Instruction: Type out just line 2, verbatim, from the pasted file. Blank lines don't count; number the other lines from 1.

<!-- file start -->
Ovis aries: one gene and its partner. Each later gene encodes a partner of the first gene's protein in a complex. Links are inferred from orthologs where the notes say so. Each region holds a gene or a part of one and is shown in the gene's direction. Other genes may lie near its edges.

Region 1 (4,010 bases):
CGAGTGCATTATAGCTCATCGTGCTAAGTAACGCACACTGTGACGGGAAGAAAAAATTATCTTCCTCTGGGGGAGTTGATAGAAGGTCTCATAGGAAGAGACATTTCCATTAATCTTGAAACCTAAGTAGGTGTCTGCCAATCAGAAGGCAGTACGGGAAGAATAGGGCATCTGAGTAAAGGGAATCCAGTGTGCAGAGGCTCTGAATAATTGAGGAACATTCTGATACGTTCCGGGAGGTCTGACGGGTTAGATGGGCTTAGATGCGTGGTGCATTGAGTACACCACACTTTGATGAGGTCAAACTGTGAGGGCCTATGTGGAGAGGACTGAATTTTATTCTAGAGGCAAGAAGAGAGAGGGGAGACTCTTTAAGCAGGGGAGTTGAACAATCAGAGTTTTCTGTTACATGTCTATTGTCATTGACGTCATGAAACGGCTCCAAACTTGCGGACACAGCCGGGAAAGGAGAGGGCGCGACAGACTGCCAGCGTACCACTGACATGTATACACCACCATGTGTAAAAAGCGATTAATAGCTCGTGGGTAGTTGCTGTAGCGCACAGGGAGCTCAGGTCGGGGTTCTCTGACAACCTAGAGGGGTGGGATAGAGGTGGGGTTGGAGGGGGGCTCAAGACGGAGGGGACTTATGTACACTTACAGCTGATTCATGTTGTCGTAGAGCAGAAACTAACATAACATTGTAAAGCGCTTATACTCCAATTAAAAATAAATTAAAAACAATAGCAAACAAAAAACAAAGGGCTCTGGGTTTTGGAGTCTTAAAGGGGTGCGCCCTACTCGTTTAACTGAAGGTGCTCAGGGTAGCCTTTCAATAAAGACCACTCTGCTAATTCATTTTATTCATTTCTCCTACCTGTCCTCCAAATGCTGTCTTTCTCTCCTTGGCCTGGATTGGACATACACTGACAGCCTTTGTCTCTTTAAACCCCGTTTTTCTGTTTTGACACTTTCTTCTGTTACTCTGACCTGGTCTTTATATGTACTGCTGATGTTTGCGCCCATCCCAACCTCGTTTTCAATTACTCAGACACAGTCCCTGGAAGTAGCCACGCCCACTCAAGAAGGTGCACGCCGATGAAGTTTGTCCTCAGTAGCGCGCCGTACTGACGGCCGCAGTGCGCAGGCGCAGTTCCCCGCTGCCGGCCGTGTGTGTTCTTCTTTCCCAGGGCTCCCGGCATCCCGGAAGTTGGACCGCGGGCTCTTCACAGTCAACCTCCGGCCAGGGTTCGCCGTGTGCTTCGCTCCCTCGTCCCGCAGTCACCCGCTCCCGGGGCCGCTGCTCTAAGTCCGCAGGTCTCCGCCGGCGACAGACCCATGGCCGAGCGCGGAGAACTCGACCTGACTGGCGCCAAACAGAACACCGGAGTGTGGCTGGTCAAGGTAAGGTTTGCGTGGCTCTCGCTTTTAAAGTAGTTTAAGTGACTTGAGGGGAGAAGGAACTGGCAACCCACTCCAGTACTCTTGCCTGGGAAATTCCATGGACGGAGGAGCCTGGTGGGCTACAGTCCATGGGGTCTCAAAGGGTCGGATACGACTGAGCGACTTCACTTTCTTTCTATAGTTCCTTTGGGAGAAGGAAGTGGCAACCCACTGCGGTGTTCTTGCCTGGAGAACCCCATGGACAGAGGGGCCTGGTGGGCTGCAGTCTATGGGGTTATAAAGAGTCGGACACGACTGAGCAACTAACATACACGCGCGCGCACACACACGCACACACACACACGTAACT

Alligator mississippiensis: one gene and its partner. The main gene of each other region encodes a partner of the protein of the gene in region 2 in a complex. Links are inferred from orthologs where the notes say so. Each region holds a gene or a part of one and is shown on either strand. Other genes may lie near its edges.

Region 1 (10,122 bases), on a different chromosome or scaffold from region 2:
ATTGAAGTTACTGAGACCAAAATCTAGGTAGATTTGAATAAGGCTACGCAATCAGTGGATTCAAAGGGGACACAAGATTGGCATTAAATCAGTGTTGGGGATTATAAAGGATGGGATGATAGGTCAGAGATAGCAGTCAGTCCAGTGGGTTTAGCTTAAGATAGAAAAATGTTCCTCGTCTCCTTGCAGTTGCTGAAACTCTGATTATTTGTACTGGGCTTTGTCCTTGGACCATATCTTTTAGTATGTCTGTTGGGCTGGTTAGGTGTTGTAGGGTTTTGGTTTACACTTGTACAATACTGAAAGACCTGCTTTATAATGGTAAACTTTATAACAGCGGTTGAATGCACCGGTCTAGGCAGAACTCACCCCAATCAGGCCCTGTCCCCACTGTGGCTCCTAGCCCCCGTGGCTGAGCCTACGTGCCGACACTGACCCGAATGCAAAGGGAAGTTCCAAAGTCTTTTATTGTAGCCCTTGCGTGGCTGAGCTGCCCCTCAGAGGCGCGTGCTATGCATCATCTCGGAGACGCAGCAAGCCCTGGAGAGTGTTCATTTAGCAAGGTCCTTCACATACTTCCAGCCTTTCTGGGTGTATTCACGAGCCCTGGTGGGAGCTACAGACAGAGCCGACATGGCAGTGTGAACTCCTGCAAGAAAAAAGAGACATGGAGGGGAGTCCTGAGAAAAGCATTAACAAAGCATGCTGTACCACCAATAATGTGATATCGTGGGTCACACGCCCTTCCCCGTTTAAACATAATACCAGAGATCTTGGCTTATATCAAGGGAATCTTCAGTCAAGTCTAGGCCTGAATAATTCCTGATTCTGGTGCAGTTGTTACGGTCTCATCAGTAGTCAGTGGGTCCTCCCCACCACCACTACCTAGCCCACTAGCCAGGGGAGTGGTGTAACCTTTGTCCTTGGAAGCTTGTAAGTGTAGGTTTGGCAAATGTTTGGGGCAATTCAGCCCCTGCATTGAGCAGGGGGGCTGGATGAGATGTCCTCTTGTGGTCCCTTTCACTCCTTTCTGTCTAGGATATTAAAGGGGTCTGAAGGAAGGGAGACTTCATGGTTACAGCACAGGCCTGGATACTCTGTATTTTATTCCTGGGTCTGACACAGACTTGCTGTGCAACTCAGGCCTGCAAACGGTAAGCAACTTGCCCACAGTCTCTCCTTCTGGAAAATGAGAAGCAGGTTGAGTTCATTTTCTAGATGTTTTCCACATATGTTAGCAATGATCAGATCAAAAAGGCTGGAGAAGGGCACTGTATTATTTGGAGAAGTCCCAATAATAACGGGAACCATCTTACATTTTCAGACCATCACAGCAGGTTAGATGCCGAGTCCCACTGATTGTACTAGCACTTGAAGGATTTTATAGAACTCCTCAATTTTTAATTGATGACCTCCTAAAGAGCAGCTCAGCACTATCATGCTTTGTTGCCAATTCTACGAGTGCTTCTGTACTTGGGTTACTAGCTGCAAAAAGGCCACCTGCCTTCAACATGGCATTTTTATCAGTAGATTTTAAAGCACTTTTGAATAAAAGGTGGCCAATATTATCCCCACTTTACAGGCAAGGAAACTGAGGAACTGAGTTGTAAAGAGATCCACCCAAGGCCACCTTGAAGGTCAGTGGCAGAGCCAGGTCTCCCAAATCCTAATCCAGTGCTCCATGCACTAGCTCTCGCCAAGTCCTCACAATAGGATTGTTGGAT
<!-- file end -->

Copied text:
Region 1 (4,010 bases):